Beaker browser homepage


Beaker runs over the hyper:// protocol (formally using dat://) and serves web pages across a peer-to-peer version of the web. Beaker acts not only as peer-to-peer distribution node, and a web browser that can move seamlessly between the p2p and "normal" web but is also capable of functioning as a perfectly capable HTML and CSS editor. If I sound gushing that's because I think it's a really, really cool bit of technology and the Beaker team has done great so far. I love everything connected to dat://, hyper://, and attempts to build p2p technologies.


The dat protocol page

The hyper protocol page


But! While I have nothing but heart eyes for this project


copy of Heart Eyes vine (contains swears)


That's not actually what I've been most excited about lately. No, that's more what I've seen people call the "small internet" (smol internet in tumblresque terminology), the world of pubnixes, tilde communities, and more.


Here I've been finding a world of, dare I say, intentional communities of people who are rejecting the commercial internet and trying to make something better. Unsurprisingly, in the little bit I've been exploring, it seems my anarchist leanings are overrepresented among the denizens of these spaces. These are places where people still use gopher rather than the web, where free shared space on linux servers is how communities are built. Most, but not all of it, asks you to be familiar with command line tools but I've also been finding these communities incredibly friendly towards people who want to learn more. Obviously, nothing is a monolith and your mileage may very, but I can at least say that my experiences have been really positive so far.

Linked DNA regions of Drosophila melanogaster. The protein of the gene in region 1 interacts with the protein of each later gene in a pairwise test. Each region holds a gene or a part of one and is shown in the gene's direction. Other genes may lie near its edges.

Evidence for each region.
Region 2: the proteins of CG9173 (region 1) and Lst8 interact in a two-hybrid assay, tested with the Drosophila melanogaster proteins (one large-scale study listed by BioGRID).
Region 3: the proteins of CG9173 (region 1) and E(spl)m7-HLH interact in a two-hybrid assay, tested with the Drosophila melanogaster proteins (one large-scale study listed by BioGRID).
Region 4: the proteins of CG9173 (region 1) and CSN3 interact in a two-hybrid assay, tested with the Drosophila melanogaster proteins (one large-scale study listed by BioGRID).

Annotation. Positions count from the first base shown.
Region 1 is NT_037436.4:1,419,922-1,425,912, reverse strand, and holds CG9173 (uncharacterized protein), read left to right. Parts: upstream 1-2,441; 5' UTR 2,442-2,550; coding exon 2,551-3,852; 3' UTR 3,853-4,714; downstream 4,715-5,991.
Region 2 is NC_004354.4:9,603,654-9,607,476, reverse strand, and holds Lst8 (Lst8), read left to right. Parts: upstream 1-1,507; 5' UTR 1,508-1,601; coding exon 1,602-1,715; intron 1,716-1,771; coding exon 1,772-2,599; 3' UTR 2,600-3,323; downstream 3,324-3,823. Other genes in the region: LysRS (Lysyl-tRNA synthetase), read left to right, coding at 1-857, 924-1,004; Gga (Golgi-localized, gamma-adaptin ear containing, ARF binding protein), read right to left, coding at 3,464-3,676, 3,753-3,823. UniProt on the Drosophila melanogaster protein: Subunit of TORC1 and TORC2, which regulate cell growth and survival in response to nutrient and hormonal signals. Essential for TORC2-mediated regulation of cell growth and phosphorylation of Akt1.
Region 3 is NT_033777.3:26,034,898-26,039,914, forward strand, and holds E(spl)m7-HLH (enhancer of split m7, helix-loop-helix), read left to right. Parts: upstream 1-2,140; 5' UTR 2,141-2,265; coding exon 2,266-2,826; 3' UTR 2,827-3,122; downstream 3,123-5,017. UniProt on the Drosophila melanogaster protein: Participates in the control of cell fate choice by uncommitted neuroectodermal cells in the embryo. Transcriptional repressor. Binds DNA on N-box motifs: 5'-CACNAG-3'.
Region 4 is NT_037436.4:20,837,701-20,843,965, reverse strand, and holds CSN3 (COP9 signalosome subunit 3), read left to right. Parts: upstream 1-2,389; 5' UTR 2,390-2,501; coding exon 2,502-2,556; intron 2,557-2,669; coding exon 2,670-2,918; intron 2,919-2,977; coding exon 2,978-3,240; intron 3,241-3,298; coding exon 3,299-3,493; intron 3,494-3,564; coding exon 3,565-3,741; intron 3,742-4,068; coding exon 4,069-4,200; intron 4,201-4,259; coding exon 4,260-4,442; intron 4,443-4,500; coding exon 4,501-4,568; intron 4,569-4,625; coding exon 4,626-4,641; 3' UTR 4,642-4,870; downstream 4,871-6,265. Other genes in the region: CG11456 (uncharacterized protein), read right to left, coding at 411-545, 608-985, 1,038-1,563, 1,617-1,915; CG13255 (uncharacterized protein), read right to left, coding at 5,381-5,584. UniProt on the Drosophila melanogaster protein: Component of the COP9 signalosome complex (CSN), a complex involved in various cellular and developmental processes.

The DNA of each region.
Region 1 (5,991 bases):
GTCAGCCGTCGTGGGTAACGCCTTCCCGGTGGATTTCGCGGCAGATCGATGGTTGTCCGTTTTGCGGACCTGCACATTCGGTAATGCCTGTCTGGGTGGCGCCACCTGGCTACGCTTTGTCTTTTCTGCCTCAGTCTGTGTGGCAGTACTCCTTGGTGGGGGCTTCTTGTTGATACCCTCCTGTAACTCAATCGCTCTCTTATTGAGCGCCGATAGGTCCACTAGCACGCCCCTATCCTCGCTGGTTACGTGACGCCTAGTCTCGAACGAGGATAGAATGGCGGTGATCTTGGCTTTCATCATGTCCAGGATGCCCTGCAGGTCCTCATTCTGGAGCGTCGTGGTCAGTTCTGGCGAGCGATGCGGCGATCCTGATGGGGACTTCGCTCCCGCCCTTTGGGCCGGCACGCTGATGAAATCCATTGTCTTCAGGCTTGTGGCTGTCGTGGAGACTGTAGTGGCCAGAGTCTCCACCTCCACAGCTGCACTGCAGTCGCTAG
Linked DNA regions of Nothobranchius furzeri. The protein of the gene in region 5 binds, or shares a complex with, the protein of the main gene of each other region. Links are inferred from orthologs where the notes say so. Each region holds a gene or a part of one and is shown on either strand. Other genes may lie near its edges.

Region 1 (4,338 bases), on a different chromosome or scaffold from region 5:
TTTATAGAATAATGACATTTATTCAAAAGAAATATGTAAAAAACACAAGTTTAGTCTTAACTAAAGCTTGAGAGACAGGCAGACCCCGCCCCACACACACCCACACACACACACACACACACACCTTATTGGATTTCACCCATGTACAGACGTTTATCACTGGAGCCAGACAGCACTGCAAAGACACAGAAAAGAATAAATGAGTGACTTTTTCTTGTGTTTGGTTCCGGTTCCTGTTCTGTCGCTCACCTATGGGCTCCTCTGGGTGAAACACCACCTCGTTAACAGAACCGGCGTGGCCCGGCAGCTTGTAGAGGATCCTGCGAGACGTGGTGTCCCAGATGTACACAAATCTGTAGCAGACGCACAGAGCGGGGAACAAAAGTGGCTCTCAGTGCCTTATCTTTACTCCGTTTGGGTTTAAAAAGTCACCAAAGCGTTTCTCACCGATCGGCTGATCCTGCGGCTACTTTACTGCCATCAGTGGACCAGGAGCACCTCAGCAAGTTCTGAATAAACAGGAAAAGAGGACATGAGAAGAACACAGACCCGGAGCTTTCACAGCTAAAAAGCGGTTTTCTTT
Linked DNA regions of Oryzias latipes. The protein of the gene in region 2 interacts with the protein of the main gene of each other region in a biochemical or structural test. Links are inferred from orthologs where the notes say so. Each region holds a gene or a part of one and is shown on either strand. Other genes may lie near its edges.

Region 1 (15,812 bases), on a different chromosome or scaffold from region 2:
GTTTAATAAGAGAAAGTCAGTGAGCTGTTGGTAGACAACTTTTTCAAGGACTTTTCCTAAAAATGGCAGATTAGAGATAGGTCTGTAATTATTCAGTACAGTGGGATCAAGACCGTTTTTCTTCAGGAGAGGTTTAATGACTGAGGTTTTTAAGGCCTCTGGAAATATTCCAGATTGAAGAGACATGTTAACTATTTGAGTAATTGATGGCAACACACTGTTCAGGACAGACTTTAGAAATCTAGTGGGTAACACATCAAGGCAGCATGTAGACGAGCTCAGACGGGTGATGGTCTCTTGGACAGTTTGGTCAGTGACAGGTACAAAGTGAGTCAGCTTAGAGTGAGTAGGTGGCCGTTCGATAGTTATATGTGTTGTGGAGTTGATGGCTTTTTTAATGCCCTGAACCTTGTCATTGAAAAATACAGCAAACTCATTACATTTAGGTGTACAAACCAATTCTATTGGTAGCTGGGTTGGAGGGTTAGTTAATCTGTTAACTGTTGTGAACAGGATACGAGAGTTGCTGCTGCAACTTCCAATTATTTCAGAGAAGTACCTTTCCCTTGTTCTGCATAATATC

One thing I want to highlight in particular is Project Gemini


The Project Gemini homepage


The Gemini protocol gets, uhh, divisive comments on spaces like Hacker News


An example thread


but I'm rather fond of it so far. It's not a replacement for the web, it's meant as a small, stripped down, simple system that's easy to implement and low on resource usage relative to a web server. I agree with the people who characterize Gemini as a more powerful gopher than a minimal http. It's not supposed to be able to do everything, and the point is that you don't need most of the complexity of the web.


I've been simulblogging both on my github pages and my geminispace

My github pages blog

My geminispace


and, in fact, I wrote the gemini version of this post first and converted to github's markdown standard afterwards.


You can get a small amount of server space on gemini.circumlunar.space by request for gemini hosting and I've really been pleased with the infrastructure that's being quickly built around the young protocol.